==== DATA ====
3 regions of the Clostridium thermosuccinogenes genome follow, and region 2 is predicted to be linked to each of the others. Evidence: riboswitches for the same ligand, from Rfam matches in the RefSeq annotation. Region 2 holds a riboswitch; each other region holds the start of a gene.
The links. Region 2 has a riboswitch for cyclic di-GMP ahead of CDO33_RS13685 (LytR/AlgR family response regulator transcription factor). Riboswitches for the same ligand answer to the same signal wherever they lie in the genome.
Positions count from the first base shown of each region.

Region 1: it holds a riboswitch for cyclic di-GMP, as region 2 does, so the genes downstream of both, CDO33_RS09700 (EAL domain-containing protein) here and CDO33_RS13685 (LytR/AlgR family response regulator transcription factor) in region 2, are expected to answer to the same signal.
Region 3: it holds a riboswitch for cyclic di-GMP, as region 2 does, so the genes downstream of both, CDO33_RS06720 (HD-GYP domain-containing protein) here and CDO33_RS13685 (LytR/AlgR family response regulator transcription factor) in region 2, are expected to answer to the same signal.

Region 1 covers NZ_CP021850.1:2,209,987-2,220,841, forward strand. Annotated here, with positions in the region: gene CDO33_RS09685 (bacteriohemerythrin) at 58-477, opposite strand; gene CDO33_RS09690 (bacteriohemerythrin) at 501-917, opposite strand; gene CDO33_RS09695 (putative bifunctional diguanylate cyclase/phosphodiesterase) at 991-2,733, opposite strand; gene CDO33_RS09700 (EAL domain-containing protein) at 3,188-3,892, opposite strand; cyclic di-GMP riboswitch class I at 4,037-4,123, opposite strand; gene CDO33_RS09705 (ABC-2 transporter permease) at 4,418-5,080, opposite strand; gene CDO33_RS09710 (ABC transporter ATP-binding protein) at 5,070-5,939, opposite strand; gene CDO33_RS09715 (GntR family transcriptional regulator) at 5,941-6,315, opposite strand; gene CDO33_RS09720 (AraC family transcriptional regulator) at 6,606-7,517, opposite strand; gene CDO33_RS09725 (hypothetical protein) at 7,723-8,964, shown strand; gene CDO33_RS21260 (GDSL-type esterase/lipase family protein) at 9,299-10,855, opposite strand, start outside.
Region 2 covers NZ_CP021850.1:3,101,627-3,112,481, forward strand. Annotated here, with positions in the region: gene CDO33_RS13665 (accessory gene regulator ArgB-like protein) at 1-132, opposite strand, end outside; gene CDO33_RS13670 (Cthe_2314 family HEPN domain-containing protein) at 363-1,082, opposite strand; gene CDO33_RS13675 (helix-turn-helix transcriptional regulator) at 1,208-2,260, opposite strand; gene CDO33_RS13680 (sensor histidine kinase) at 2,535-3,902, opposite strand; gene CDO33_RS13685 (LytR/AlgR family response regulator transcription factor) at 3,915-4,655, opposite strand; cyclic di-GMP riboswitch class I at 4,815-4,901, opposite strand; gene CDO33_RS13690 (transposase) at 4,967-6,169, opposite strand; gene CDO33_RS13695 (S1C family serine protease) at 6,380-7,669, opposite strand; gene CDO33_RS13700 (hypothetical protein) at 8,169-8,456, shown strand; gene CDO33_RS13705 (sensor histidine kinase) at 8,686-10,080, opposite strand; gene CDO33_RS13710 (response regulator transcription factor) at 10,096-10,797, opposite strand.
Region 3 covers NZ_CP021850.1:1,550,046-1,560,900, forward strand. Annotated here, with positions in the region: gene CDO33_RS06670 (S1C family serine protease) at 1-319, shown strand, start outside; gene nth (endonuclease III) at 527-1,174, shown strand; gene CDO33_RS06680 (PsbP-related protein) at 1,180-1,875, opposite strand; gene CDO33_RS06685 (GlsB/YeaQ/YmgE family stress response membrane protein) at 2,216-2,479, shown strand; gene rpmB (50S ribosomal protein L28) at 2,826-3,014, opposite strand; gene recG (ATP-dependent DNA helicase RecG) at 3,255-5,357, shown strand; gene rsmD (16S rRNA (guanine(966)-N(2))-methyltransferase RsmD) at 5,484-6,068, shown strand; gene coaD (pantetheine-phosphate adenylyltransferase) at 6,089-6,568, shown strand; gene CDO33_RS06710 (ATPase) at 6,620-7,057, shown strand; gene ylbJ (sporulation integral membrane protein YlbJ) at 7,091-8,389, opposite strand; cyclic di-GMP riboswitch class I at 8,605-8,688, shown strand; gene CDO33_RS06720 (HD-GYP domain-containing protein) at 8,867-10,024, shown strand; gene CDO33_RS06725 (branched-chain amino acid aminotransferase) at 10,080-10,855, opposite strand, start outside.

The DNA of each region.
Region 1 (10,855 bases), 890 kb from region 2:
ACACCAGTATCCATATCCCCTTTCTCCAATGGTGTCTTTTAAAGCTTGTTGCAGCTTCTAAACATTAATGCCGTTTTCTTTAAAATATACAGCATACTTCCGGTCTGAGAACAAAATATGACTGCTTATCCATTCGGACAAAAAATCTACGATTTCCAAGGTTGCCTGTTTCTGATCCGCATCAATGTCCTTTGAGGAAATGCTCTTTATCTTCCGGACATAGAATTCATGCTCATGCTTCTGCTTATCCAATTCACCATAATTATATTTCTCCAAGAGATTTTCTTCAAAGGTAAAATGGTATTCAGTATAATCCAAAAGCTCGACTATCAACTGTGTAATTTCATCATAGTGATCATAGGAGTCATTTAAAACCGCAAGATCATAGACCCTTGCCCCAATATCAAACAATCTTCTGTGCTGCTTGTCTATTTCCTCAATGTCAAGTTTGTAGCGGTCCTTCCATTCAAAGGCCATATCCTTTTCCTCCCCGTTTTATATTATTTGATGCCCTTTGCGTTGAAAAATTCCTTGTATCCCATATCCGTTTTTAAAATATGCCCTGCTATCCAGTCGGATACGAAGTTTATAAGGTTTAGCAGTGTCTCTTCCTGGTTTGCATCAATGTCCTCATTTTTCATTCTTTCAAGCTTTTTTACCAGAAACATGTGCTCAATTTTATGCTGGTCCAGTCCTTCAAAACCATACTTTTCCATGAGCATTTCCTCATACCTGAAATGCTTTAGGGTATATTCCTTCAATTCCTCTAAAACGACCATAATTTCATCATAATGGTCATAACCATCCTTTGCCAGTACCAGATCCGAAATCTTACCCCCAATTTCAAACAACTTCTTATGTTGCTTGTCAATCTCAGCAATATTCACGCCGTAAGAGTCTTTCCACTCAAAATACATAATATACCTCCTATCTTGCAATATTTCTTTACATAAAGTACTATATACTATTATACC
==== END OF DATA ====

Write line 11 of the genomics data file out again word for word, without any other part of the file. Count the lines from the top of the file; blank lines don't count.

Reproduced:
ACACCAGTATCCATATCCCCTTTCTCCAATGGTGTCTTTTAAAGCTTGTTGCAGCTTCTAAACATTAATGCCGTTTTCTTTAAAATATACAGCATACTTCCGGTCTGAGAACAAAATATGACTGCTTATCCATTCGGACAAAAAATCTACGATTTCCAAGGTTGCCTGTTTCTGATCCGCATCAATGTCCTTTGAGGAAATGCTCTTTATCTTCCGGACATAGAATTCATGCTCATGCTTCTGCTTATCCAATTCACCATAATTATATTTCTCCAAGAGATTTTCTTCAAAGGTAAAATGGTATTCAGTATAATCCAAAAGCTCGACTATCAACTGTGTAATTTCATCATAGTGATCATAGGAGTCATTTAAAACCGCAAGATCATAGACCCTTGCCCCAATATCAAACAATCTTCTGTGCTGCTTGTCTATTTCCTCAATGTCAAGTTTGTAGCGGTCCTTCCATTCAAAGGCCATATCCTTTTCCTCCCCGTTTTATATTATTTGATGCCCTTTGCGTTGAAAAATTCCTTGTATCCCATATCCGTTTTTAAAATATGCCCTGCTATCCAGTCGGATACGAAGTTTATAAGGTTTAGCAGTGTCTCTTCCTGGTTTGCATCAATGTCCTCATTTTTCATTCTTTCAAGCTTTTTTACCAGAAACATGTGCTCAATTTTATGCTGGTCCAGTCCTTCAAAACCATACTTTTCCATGAGCATTTCCTCATACCTGAAATGCTTTAGGGTATATTCCTTCAATTCCTCTAAAACGACCATAATTTCATCATAATGGTCATAACCATCCTTTGCCAGTACCAGATCCGAAATCTTACCCCCAATTTCAAACAACTTCTTATGTTGCTTGTCAATCTCAGCAATATTCACGCCGTAAGAGTCTTTCCACTCAAAATACATAATATACCTCCTATCTTGCAATATTTCTTTACATAAAGTACTATATACTATTATACC